Carmelo Anthony has officially signed his deal with the Houston Rockets, and immediately conversations began regarding what role Anthony should play with H-Town. Two of our writers agree that Anthony should look to come off the bench with Houston, despite the fact that he remains adamant that he’s still a starter.
Last September, Carmelo Anthony, a new member of the Oklahoma City Thunder, was asked by the media if he would entertain the idea of coming off the bench. Let’s just say the future Hall of Fame small forward was not in the mood to do so.
Many months of turmoil took place in Oklahoma City over this past season. Along with reigning MVP (at the time) Russell Westbrook and five-time All-Star Paul George, the Thunder were expected to challenge the Golden State Warriors in the Western Conference.
Things seemed to look up for Oklahoma City as they won the first two games of the season series with the Warriors in blowout fashion. However, it wasn’t meant to be for this star-studded Thunder team.
After a scary, season-ending knee injury to Andre Roberson, the Thunder were not able to live up to the expectations set this past season. They would go on to win 48 games and finish fourth in the West, but they lost in six games to the Utah Jazz in the first round of the playoffs.
Carmelo Anthony had his lowest scoring average (16.2 points per game), assists per game (1.3), field goal percentage (40.4%), and free throw percentage (76.7%) of his career last season.
In Game 6 against the Jazz, he pleaded with the coaching staff to insert him back in the game in the fourth quarter. Billy Donovan didn’t oblige and for good reason because the team was staging a comeback while Melo was sitting.
Nonetheless, the Thunder’s comeback fell short after they had six chances to tie the game in the final minute. It was a fitting end to a turbulent season not only for Melo but for the entire Oklahoma City Thunder organization.
Fast forward 11 months to his comments about not wanting to come off the bench and Anthony is now a member of the Houston Rockets, as the 10-time All-Star officially signed with the team on a one year, veterans minimum contract 0n Monday.
This came after he waived his no-trade clause so the Thunder could rid themselves of the $27.9 million he is owed in 2018-19 by trading him to the Atlanta Hawks for point guard Dennis Schroder.
The Hawks then immediately waived Anthony leading to his verbal agreement and official signing with the Rockets.
This was supposed to be the last year of a five-year max extension the New York Knicks gave him during the 2014 offseason.
This coming season will be an interesting one for the Rockets now that they’ve lost Trevor Ariza and Luc Mbah a Moute in free agency and replaced them with Melo and James Ennis.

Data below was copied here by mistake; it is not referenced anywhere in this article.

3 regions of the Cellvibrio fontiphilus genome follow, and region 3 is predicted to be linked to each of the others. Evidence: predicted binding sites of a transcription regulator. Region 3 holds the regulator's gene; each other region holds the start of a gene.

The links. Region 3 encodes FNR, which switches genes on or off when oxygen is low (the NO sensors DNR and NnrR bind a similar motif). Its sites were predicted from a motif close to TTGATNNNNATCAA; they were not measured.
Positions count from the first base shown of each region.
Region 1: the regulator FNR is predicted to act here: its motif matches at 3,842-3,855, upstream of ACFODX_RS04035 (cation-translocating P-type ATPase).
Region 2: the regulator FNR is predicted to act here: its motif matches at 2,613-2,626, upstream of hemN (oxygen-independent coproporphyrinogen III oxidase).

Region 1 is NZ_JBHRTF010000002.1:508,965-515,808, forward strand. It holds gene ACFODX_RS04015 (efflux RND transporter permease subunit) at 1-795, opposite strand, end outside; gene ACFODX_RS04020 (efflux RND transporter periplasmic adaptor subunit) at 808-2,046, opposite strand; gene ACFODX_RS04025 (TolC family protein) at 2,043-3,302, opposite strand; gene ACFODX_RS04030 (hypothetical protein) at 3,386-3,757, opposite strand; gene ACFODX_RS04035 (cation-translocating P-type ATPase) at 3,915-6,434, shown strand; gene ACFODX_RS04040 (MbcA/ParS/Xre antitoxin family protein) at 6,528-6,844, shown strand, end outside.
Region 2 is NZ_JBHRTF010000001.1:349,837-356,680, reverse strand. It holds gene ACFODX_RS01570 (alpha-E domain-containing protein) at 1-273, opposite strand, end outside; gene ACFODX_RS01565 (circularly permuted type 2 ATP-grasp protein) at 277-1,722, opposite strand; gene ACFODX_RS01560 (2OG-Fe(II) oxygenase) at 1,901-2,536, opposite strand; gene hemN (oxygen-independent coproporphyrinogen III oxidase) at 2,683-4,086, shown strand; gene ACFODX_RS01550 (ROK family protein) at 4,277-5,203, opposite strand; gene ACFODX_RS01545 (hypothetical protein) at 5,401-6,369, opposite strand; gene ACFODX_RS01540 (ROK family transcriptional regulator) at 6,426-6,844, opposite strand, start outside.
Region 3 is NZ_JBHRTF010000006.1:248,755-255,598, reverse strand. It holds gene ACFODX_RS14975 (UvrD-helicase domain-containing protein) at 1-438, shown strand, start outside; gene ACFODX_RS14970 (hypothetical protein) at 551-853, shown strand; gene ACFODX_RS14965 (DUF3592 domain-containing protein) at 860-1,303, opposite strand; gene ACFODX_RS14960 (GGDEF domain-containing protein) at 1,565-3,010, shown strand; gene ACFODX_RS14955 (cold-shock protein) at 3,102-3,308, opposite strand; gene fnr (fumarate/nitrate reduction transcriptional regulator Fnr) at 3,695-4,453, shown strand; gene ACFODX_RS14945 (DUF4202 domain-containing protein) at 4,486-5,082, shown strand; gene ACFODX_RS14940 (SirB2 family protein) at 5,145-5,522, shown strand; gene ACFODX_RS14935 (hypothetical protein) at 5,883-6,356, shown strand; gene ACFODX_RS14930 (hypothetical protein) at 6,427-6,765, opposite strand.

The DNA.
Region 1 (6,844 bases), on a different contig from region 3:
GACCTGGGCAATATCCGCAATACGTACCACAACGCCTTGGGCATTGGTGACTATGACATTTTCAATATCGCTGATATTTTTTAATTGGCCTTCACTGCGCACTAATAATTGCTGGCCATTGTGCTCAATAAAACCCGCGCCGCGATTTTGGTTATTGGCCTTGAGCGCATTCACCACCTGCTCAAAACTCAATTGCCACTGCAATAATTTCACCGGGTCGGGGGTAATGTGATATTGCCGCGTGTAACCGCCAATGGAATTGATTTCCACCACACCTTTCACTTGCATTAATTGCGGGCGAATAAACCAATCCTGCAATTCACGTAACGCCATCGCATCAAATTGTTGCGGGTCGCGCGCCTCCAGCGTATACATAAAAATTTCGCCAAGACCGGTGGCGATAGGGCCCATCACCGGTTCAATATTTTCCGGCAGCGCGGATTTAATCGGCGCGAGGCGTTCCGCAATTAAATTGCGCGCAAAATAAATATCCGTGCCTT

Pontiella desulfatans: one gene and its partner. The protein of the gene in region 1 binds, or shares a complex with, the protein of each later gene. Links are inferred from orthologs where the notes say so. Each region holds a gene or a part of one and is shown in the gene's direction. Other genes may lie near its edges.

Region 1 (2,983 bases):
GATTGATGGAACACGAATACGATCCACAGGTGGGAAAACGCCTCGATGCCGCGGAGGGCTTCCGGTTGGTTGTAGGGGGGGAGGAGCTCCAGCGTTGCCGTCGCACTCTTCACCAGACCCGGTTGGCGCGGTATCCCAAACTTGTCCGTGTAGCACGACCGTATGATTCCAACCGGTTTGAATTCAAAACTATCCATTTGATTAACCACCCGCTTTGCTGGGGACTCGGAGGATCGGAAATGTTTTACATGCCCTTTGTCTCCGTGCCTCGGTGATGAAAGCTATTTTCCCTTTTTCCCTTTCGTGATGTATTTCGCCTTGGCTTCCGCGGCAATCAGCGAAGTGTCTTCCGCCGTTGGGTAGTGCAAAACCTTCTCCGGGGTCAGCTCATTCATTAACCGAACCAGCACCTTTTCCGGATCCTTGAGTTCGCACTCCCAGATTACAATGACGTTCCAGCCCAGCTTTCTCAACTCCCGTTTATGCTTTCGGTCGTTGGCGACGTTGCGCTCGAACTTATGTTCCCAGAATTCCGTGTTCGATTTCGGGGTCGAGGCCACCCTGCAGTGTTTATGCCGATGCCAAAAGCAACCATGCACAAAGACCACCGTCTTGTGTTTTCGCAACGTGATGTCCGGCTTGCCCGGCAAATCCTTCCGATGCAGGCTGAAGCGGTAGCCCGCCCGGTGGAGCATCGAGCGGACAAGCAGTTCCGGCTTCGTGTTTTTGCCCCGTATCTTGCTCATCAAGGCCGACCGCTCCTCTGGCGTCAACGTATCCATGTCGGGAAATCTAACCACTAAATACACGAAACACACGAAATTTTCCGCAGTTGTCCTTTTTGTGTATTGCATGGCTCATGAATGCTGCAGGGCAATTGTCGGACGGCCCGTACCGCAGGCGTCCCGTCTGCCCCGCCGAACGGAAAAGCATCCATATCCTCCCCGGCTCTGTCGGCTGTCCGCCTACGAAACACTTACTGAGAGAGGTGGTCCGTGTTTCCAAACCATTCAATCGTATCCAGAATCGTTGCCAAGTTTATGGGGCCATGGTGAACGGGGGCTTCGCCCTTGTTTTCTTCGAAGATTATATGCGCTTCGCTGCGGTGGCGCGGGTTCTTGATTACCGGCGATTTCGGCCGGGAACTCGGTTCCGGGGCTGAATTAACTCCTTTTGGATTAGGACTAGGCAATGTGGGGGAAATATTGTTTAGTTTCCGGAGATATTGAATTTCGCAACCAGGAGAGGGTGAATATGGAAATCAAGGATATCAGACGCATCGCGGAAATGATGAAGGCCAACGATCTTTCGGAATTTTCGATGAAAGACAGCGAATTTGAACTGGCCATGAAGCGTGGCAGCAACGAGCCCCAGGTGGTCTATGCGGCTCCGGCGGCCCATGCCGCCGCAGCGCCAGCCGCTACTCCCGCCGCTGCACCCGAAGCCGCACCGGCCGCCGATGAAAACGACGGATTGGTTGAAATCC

Carmelo Anthony will be playing alongside two future Hall of Famers in James Harden and Chris Paul. Melo is very close with CP3 and as the leader of the team, he will do his best to make sure Melo fits in nicely in Houston.
Mike D’Antoni coached Melo in New York and they had quite the fallout. They will look to mend their relationship on a more talented team in the Rockets. They, like the Thunder, fell short of their own expectations in the postseason despite having the best record in the NBA last season.
According to a report from ESPN’s Adrian Wojnarowski, Melo might have to embrace a bench role after all.
Of course, Carmelo Anthony will compete for a starting spot in training camp, but ultimately could come off the bench — based on whatever Mike D'Antoni decides makes most sense for Rockets. https://t.co/1Gn2eJlhye
— Adrian Wojnarowski (@wojespn) August 13, 2018
However, there’s only one question: will Carmelo Anthony’s ego allow for him to embrace a bench role? While they aren’t the same player, Andre Iguodala had trouble coping with a bench role on the Warriors.
He ended up doing it and it netted him an NBA Finals MVP in 2015. This is a route that Melo should consider this season as his basketball career begins to wind down.
There are many pros to joining the Rockets and coming off the bench. Harden or Paul will be on the court at all times in Mike D’Antoni’s system. This allows for Melo become the secondary scorer in some units.
Eric Gordon will also provide a scoring punch off the bench. The biggest problem is his defense and with a team that still has a lot of good defensive players, he might not be used in big moments. We will see if Carmelo Anthony can embrace a second unit role with the Rockets this coming season.
Carmelo’s miffing tenure with the Oklahoma City Thunder ended in an awkward fashion.
After being traded to, then waived by the Atlanta Hawks, Anthony signed with the Houston Rockets, pairing him with reigning MVP James Harden, and best buddy Chris Paul.